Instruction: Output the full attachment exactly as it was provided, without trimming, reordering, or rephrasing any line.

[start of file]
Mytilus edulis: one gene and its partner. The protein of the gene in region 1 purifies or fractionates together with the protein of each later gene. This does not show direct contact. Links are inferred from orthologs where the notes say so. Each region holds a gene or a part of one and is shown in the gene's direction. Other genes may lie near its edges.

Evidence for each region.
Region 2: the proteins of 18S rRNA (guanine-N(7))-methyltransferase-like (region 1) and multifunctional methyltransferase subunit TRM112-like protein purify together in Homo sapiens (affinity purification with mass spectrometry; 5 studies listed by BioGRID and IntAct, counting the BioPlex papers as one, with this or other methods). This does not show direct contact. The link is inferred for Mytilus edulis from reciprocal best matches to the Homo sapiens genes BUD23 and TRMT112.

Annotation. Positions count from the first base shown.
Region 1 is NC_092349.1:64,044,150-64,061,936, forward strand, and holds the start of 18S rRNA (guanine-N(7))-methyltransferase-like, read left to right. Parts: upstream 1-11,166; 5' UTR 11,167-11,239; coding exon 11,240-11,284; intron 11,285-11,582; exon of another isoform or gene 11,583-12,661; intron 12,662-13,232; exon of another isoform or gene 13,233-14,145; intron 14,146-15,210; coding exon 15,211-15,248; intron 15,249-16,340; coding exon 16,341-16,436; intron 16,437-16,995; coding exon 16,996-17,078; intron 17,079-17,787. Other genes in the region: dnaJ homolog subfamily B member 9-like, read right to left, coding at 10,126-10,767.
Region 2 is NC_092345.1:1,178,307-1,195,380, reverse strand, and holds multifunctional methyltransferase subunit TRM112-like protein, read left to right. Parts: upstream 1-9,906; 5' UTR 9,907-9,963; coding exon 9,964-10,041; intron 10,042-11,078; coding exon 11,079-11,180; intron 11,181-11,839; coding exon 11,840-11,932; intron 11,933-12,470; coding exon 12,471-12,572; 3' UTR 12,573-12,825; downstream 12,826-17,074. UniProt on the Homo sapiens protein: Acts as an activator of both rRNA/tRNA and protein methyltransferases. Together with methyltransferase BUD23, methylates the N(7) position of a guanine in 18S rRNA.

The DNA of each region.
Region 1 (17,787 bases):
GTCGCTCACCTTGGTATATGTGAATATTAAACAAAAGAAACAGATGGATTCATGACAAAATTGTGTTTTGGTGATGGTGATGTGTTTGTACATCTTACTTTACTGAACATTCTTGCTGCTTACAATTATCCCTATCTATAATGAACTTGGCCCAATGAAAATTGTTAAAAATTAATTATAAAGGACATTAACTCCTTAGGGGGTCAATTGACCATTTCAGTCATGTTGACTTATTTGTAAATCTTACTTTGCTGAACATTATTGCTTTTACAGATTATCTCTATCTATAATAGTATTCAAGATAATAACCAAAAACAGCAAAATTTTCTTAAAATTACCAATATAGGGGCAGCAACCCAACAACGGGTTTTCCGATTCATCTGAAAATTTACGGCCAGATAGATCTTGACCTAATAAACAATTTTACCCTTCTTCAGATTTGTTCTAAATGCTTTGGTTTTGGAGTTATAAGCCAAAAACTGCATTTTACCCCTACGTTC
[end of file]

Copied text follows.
Mytilus edulis: one gene and its partner. The protein of the gene in region 1 purifies or fractionates together with the protein of each later gene. This does not show direct contact. Links are inferred from orthologs where the notes say so. Each region holds a gene or a part of one and is shown in the gene's direction. Other genes may lie near its edges.

Evidence for each region.
Region 2: the proteins of 18S rRNA (guanine-N(7))-methyltransferase-like (region 1) and multifunctional methyltransferase subunit TRM112-like protein purify together in Homo sapiens (affinity purification with mass spectrometry; 5 studies listed by BioGRID and IntAct, counting the BioPlex papers as one, with this or other methods). This does not show direct contact. The link is inferred for Mytilus edulis from reciprocal best matches to the Homo sapiens genes BUD23 and TRMT112.

Annotation. Positions count from the first base shown.
Region 1 is NC_092349.1:64,044,150-64,061,936, forward strand, and holds the start of 18S rRNA (guanine-N(7))-methyltransferase-like, read left to right. Parts: upstream 1-11,166; 5' UTR 11,167-11,239; coding exon 11,240-11,284; intron 11,285-11,582; exon of another isoform or gene 11,583-12,661; intron 12,662-13,232; exon of another isoform or gene 13,233-14,145; intron 14,146-15,210; coding exon 15,211-15,248; intron 15,249-16,340; coding exon 16,341-16,436; intron 16,437-16,995; coding exon 16,996-17,078; intron 17,079-17,787. Other genes in the region: dnaJ homolog subfamily B member 9-like, read right to left, coding at 10,126-10,767.
Region 2 is NC_092345.1:1,178,307-1,195,380, reverse strand, and holds multifunctional methyltransferase subunit TRM112-like protein, read left to right. Parts: upstream 1-9,906; 5' UTR 9,907-9,963; coding exon 9,964-10,041; intron 10,042-11,078; coding exon 11,079-11,180; intron 11,181-11,839; coding exon 11,840-11,932; intron 11,933-12,470; coding exon 12,471-12,572; 3' UTR 12,573-12,825; downstream 12,826-17,074. UniProt on the Homo sapiens protein: Acts as an activator of both rRNA/tRNA and protein methyltransferases. Together with methyltransferase BUD23, methylates the N(7) position of a guanine in 18S rRNA.

The DNA of each region.
Region 1 (17,787 bases):
GTCGCTCACCTTGGTATATGTGAATATTAAACAAAAGAAACAGATGGATTCATGACAAAATTGTGTTTTGGTGATGGTGATGTGTTTGTACATCTTACTTTACTGAACATTCTTGCTGCTTACAATTATCCCTATCTATAATGAACTTGGCCCAATGAAAATTGTTAAAAATTAATTATAAAGGACATTAACTCCTTAGGGGGTCAATTGACCATTTCAGTCATGTTGACTTATTTGTAAATCTTACTTTGCTGAACATTATTGCTTTTACAGATTATCTCTATCTATAATAGTATTCAAGATAATAACCAAAAACAGCAAAATTTTCTTAAAATTACCAATATAGGGGCAGCAACCCAACAACGGGTTTTCCGATTCATCTGAAAATTTACGGCCAGATAGATCTTGACCTAATAAACAATTTTACCCTTCTTCAGATTTGTTCTAAATGCTTTGGTTTTGGAGTTATAAGCCAAAAACTGCATTTTACCCCTACGTTC